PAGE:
Behind the Rainbow Flag: Playwright Azure D. Osborne-Lee on Being A 'Fat Black Nonbinary Trans Queer Person' in the Theatre Community
BroadwayWorld is celebrating Pride Month with Behind the Rainbow Flag. This series will feature theatre artists, who are members of the LGTBQ+ community sharing their stories, advice, or other pieces related to their identity.
Below, read a piece from playwright Azure D. Osborne-Lee, who describes their experiences being "a fat Black nonbinary trans queer person" in the theatre community, discrimination they have faced, and advice they have for others like them.
It's hard to say what being a Black trans person means to me. Those are two primary aspects of my identity. Because my identities are not optional for me, I stand proudly in them.
I've experienced discrimination in my career due to my identities. I'm a fat Black nonbinary trans queer person. Like so many theatre makers, I started out as an actor. In my mid-twenties I realized that I didn't feel safe attending auditions. I had already spent my formative years fighting to make room for myself in a theatre program that refused to cast more than one Black actor per season. I decided that I didn't want my ability to participate in my industry to depend solely upon being cast. So I started writing.
I cannot live a life outside of my body. I cannot always tell when I'm being discriminated against for a particular identity of mine. What I can say is that making a life in the theatre hasn't been easy for me. I have been passed over more times than I can say. I have been fired from jobs because a white man thought I was a bit too uppity. I have had critics with zero cultural competency look down on my work.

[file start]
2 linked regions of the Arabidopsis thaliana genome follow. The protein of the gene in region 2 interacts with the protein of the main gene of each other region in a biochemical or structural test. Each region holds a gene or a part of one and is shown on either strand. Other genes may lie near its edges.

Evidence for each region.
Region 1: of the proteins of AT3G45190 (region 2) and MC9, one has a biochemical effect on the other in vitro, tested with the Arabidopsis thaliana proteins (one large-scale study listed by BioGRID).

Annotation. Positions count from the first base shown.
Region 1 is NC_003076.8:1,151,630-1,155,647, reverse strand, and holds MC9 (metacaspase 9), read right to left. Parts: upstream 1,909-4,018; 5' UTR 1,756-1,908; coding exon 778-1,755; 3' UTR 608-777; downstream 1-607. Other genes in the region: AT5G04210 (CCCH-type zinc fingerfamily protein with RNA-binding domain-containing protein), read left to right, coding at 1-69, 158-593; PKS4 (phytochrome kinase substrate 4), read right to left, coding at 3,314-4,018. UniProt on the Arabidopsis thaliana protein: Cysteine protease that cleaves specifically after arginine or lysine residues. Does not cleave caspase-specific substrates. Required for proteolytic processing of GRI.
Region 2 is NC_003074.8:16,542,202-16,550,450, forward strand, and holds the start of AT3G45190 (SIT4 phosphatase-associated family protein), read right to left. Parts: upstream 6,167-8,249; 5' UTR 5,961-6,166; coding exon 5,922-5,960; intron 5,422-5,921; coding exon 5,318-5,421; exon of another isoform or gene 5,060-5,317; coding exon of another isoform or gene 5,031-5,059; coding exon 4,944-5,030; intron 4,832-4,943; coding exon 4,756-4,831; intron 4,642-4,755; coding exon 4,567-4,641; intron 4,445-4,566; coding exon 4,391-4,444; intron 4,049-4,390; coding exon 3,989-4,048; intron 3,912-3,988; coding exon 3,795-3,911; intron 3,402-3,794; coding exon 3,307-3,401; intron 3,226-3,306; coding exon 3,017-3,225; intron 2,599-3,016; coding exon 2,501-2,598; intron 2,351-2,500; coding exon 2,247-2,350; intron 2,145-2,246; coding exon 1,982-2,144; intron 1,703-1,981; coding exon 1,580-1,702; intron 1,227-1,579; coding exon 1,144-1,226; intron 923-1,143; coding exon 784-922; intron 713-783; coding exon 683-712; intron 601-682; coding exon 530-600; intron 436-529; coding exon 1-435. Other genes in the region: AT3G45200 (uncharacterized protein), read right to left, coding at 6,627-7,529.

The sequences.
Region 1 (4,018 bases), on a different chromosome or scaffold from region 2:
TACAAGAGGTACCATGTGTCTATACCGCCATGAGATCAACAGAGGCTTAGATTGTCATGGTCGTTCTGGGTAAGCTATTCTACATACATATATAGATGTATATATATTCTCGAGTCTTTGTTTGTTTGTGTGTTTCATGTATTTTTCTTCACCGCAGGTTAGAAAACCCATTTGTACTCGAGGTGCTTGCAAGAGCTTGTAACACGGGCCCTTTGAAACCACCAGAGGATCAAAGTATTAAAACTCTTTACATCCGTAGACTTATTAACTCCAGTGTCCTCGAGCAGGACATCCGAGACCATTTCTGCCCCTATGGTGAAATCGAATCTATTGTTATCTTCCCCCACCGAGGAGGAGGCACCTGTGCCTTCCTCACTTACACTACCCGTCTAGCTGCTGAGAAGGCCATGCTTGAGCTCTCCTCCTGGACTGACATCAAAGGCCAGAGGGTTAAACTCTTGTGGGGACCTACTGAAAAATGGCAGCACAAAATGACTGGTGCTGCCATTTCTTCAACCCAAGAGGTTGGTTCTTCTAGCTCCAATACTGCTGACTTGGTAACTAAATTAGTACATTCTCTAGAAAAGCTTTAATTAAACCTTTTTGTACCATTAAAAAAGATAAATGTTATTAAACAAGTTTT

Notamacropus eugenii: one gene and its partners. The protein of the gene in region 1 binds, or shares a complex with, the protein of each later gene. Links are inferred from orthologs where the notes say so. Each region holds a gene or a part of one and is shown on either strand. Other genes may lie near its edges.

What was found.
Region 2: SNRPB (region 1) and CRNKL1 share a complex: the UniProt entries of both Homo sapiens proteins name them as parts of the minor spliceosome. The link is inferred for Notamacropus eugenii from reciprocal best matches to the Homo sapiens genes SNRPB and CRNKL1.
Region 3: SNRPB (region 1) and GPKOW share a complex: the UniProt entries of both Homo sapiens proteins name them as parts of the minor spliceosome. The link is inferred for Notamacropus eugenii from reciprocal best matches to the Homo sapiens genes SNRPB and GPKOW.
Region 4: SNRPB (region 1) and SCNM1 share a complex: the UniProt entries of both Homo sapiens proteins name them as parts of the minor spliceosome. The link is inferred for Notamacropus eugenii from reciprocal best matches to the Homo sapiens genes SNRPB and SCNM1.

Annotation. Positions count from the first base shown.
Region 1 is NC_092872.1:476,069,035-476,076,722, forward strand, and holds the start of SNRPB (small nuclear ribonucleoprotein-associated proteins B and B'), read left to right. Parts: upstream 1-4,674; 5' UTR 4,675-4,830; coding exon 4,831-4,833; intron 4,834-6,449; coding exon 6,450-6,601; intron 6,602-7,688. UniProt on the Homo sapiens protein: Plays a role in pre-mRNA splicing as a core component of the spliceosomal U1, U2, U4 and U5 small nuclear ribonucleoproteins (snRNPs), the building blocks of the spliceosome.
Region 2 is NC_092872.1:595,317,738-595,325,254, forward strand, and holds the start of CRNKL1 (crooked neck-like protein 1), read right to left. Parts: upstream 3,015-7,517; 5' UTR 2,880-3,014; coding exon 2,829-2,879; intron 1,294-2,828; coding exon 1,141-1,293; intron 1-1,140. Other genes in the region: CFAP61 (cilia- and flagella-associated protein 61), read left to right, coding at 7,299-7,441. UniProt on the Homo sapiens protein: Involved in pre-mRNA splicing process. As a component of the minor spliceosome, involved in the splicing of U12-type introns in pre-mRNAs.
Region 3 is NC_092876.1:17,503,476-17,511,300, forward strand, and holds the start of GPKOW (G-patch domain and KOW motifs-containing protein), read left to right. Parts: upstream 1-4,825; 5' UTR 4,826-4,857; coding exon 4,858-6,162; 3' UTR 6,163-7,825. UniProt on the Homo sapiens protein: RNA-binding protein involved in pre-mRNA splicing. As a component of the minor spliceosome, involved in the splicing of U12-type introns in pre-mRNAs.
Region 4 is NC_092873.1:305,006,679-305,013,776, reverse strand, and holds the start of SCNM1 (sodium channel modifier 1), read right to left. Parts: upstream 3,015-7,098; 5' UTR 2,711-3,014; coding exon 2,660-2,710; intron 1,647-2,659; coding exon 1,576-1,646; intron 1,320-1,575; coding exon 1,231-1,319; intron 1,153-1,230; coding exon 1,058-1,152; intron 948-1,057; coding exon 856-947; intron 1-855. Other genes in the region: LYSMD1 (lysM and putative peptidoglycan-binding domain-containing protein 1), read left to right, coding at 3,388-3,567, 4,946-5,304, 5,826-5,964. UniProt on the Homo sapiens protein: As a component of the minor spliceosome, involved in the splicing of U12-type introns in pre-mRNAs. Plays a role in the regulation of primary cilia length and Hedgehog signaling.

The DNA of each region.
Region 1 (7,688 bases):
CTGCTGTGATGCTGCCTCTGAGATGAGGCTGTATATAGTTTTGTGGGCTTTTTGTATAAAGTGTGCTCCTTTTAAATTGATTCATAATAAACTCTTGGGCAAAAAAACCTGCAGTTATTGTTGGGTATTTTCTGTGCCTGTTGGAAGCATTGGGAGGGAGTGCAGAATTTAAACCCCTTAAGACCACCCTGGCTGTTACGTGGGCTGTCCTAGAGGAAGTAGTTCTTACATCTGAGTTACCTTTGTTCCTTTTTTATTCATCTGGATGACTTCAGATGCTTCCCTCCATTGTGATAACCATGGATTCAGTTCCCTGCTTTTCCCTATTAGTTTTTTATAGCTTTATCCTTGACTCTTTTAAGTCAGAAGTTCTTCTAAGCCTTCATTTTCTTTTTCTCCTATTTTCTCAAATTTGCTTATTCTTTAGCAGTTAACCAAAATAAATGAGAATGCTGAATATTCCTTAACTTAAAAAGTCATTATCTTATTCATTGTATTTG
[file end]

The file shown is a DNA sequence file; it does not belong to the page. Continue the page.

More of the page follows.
My advice for other Black LGBTQ+ people is to seek out affinity and community as much as you can. Find mentors and cheerleaders of your work and stay close to them. These are the people who will help you grow as an artist, who will stay grounded when you need it most. Also figure out whose feedback means the most to you. Who's your target audience? The voices of those people are the ones to listen to when things get hectic.
Azure D. Osborne-Lee (he/him, they/them) is an award-winning Black queer theatre maker from south of the Mason-Dixon Line. He holds an MA in Advanced Theatre Practice (2011) from Royal Central School of Speech & Drama as well as an MA in Women's & Gender Studies (2008) and a BA in English & Spanish from The University of Texas at Austin (2005).
Azure is the founder of Roots and River Productions and was a member of the inaugural Trans Theater Lab cohort. Azure's work has been produced and/or developed by Trans Lab @ The Public and WP, Parity Productions, The Tank, The Flea Theater, BAX|Brooklyn Arts Exchange, BAM, JACK, Rising Circle Theater Collective, The Fire This Time Festival, Horse Trade Theater Group, The Castillo Theatre, The New Ohio Theatre, National Black Theatre, Freedom Train Productions, Downtown Urban Arts Festival, Lambda Literary Foundation, The Helix Queer Performance Network, and regionally.
Recipient of Parity Productions' 2018 Commission for Women and Transgender Playwrights, Winner of Downtown Urban Arts Festival's 2018 Best Play Award, and the 2015 Mario Fratti-Fred Newman Political Play Contest.
Finalist for Theatre Viscera's Queer Playwrights' Contest, VanguardRep's 2019 Summer Production, BAX|Brooklyn Arts Exchange's 2018 Artist in Residence, National Black Theatre's I AM SOUL Playwrights Residency, and Soho Rep's Writer/Director Lab; Semi-finalist for the Burman New Play Award, Ars Nova's Play Group and New York Theatre Workshop's Emerging Artists Fellowship.
Azure's full-length plays include Mirrors, Crooked Parts, Glass, The Beasts of Warren, Appetite, and The Crocus Eaters.
Learn more about Azure at azureosbornelee.com.
Photo Credit: Gaspar Marquez